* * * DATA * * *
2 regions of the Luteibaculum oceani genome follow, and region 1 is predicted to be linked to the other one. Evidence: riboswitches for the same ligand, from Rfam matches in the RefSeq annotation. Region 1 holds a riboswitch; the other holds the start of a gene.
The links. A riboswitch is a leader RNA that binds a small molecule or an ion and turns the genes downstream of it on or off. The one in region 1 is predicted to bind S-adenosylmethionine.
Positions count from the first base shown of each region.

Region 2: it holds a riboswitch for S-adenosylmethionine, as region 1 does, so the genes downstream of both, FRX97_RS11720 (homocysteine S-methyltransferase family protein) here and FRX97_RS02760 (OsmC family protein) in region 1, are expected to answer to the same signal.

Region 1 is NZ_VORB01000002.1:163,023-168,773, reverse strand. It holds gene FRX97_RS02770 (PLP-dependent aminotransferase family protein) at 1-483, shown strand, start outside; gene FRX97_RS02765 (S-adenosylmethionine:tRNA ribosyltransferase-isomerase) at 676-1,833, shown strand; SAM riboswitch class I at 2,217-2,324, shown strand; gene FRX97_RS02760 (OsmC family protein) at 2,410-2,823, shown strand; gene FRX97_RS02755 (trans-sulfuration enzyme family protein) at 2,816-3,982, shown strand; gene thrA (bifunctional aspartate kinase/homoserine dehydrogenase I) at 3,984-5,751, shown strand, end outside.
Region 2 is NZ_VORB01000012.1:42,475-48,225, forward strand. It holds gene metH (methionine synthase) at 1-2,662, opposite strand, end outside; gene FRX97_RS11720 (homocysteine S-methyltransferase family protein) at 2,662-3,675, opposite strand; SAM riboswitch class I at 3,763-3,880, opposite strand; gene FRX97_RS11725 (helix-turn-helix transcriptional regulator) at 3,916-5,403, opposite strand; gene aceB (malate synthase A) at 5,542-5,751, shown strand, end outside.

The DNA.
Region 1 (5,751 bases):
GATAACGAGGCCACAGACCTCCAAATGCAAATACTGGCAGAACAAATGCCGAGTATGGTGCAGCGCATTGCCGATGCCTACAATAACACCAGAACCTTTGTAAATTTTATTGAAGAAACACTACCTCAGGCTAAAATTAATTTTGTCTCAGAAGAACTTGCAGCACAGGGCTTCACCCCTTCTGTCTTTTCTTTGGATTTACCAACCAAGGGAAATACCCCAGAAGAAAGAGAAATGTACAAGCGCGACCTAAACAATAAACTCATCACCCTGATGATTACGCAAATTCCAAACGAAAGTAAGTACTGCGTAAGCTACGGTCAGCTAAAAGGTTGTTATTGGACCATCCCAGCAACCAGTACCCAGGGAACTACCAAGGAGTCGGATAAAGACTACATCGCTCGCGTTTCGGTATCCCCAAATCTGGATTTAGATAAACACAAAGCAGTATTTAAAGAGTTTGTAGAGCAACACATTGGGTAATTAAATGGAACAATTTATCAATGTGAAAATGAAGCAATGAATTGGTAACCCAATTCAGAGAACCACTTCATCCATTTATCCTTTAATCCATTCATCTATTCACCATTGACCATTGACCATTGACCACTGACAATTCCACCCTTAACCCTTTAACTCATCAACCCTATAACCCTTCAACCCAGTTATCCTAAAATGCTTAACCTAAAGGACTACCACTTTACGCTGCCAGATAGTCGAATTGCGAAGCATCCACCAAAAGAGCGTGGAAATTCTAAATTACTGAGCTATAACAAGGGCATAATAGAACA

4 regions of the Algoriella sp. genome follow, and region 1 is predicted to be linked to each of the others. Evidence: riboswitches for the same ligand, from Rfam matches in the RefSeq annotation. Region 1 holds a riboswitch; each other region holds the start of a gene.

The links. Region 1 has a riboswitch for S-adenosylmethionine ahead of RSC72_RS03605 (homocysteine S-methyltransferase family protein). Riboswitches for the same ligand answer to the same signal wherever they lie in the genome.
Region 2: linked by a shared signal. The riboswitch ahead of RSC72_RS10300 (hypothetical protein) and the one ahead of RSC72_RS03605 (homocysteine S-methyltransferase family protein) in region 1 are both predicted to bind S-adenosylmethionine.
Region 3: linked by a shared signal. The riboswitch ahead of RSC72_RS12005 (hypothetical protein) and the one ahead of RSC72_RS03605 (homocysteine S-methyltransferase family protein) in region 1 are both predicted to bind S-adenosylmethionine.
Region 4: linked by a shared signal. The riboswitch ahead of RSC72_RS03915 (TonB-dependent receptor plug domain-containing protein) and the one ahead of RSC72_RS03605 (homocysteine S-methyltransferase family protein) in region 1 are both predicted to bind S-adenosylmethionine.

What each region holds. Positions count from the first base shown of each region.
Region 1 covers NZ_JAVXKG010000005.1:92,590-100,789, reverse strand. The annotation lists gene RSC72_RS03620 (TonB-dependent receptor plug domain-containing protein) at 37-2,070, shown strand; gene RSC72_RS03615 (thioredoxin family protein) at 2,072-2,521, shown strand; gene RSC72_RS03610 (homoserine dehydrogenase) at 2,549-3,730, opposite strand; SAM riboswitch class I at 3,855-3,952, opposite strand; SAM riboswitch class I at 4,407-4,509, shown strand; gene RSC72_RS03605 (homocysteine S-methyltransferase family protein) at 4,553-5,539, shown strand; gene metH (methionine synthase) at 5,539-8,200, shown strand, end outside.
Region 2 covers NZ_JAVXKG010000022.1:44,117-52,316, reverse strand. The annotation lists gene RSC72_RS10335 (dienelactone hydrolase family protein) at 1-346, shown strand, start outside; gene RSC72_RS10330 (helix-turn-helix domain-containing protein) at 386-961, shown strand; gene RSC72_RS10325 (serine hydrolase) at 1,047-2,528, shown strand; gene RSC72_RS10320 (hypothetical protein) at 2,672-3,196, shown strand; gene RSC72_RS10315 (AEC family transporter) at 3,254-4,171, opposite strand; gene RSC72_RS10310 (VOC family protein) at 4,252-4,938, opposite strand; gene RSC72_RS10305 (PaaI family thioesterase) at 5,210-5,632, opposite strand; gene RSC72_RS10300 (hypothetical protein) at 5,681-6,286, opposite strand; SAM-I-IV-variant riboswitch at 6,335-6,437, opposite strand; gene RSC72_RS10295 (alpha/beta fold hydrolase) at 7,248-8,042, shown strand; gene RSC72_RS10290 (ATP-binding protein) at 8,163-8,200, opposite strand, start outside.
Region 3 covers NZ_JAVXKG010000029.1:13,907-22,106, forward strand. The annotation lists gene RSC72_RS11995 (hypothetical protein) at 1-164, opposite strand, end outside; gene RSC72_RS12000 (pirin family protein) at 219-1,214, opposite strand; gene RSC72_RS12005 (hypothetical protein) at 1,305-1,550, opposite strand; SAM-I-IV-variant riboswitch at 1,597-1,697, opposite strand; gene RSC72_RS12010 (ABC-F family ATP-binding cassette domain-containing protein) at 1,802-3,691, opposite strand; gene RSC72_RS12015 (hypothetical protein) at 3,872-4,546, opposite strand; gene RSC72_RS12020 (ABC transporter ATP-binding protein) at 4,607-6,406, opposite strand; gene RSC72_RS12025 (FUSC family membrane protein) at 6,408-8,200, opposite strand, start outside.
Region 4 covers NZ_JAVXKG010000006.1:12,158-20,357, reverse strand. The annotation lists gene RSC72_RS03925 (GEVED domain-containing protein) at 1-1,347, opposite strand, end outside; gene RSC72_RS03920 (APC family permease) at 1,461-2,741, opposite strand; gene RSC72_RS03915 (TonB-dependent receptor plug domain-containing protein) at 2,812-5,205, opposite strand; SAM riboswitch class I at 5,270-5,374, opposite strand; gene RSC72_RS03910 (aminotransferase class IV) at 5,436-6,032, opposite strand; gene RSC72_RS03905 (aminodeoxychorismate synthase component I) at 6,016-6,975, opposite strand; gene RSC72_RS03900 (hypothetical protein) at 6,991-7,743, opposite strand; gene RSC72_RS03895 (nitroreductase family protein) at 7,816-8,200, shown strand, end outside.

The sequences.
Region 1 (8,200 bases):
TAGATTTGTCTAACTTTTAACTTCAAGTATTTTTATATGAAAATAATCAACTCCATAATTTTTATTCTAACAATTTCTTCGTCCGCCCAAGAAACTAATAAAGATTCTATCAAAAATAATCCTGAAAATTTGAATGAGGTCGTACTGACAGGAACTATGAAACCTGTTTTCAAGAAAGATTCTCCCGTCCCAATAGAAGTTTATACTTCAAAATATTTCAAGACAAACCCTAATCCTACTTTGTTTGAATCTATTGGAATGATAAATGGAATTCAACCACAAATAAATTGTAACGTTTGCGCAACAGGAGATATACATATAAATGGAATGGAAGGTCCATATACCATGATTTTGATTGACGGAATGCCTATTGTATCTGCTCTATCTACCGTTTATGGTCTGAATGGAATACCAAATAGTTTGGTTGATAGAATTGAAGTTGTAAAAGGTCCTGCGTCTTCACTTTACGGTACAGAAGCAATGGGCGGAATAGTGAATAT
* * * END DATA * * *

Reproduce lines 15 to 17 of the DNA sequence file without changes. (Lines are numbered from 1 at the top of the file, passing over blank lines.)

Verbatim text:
What each region holds. Positions count from the first base shown of each region.
Region 1 covers NZ_JAVXKG010000005.1:92,590-100,789, reverse strand. The annotation lists gene RSC72_RS03620 (TonB-dependent receptor plug domain-containing protein) at 37-2,070, shown strand; gene RSC72_RS03615 (thioredoxin family protein) at 2,072-2,521, shown strand; gene RSC72_RS03610 (homoserine dehydrogenase) at 2,549-3,730, opposite strand; SAM riboswitch class I at 3,855-3,952, opposite strand; SAM riboswitch class I at 4,407-4,509, shown strand; gene RSC72_RS03605 (homocysteine S-methyltransferase family protein) at 4,553-5,539, shown strand; gene metH (methionine synthase) at 5,539-8,200, shown strand, end outside.
Region 2 covers NZ_JAVXKG010000022.1:44,117-52,316, reverse strand. The annotation lists gene RSC72_RS10335 (dienelactone hydrolase family protein) at 1-346, shown strand, start outside; gene RSC72_RS10330 (helix-turn-helix domain-containing protein) at 386-961, shown strand; gene RSC72_RS10325 (serine hydrolase) at 1,047-2,528, shown strand; gene RSC72_RS10320 (hypothetical protein) at 2,672-3,196, shown strand; gene RSC72_RS10315 (AEC family transporter) at 3,254-4,171, opposite strand; gene RSC72_RS10310 (VOC family protein) at 4,252-4,938, opposite strand; gene RSC72_RS10305 (PaaI family thioesterase) at 5,210-5,632, opposite strand; gene RSC72_RS10300 (hypothetical protein) at 5,681-6,286, opposite strand; SAM-I-IV-variant riboswitch at 6,335-6,437, opposite strand; gene RSC72_RS10295 (alpha/beta fold hydrolase) at 7,248-8,042, shown strand; gene RSC72_RS10290 (ATP-binding protein) at 8,163-8,200, opposite strand, start outside.